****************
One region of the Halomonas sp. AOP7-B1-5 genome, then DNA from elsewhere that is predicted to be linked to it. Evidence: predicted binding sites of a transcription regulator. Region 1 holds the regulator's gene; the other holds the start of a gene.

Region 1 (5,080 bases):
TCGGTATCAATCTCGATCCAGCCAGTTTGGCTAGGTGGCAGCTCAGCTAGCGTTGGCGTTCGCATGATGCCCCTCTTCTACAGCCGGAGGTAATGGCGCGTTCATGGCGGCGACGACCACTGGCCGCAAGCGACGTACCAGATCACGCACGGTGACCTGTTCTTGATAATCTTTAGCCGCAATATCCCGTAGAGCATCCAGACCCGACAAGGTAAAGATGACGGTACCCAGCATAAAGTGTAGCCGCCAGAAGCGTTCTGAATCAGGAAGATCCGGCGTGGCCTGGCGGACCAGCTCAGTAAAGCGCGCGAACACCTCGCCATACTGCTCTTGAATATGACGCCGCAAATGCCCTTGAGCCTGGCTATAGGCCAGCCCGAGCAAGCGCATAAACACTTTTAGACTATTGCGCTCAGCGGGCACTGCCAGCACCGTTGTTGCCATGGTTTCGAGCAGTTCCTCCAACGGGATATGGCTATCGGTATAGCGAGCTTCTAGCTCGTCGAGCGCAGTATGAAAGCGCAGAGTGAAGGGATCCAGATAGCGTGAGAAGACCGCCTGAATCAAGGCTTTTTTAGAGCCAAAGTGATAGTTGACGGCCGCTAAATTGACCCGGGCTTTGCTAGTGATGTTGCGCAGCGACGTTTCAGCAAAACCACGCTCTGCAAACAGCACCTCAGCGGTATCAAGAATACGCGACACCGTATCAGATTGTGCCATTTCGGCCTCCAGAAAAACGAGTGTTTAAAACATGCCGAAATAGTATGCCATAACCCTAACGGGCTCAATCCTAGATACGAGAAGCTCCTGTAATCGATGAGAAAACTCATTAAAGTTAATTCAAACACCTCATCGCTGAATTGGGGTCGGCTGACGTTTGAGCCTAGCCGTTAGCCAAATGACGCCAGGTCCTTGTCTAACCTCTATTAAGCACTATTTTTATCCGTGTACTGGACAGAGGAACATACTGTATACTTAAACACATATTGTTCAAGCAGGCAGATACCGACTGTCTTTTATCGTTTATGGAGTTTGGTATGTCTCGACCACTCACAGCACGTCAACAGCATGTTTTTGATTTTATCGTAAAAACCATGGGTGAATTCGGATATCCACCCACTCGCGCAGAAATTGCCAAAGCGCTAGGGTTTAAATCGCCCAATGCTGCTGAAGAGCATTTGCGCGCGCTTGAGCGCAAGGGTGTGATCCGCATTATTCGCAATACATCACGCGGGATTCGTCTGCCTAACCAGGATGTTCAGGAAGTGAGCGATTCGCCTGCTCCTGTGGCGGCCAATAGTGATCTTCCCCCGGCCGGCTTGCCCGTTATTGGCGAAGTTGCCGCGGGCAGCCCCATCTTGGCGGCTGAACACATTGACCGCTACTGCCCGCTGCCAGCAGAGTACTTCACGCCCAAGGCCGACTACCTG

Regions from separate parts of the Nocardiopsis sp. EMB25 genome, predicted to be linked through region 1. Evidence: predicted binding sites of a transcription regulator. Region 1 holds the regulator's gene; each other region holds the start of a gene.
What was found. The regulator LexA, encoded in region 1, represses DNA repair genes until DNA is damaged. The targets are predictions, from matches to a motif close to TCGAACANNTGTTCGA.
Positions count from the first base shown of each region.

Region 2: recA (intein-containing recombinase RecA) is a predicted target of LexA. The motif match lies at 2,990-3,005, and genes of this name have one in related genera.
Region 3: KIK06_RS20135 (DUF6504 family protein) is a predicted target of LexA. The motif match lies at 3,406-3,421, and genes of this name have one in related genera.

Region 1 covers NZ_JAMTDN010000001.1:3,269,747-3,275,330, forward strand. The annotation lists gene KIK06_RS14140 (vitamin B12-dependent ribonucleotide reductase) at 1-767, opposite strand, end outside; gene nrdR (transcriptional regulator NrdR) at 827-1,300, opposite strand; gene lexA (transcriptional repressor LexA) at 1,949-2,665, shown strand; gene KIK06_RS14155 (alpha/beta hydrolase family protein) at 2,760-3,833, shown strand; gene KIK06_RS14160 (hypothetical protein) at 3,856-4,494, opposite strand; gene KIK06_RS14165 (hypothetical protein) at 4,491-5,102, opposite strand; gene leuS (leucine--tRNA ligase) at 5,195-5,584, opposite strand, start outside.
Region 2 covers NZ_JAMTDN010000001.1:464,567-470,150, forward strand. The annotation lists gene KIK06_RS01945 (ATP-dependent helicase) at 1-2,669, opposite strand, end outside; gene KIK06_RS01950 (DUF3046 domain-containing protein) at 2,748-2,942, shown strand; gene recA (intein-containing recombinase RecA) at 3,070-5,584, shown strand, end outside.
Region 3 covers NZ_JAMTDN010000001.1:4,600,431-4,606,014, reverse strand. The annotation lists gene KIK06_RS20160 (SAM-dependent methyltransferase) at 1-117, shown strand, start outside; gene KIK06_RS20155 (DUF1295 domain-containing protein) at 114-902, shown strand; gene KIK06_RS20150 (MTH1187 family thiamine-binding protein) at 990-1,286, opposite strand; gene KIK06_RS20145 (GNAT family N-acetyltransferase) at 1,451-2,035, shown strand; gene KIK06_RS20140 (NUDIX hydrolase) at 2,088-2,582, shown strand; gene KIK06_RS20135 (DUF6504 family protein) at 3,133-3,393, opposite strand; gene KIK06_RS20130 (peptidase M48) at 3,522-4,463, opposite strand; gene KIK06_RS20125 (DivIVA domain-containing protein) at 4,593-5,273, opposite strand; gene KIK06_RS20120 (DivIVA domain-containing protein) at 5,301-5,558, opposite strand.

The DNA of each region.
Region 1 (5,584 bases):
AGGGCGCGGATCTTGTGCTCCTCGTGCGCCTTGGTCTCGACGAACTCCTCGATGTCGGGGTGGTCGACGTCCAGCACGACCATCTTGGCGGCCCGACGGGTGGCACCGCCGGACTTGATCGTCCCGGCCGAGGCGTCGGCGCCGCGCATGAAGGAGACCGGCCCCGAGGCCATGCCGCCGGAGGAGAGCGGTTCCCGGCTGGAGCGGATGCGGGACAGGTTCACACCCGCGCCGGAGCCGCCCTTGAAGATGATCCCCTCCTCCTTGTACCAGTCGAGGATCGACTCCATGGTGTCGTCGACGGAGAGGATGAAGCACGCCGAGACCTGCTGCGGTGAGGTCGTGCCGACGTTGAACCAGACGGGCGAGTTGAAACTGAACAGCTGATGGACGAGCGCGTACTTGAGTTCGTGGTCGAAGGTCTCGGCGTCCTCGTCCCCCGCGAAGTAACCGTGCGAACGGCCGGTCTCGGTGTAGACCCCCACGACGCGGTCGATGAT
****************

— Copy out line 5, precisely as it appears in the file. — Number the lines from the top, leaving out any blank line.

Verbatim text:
What was found. The regulator LexA, encoded in region 1, represses DNA repair genes until DNA is damaged. The targets are predictions, from matches to a motif close to TCGAACANNTGTTCGA.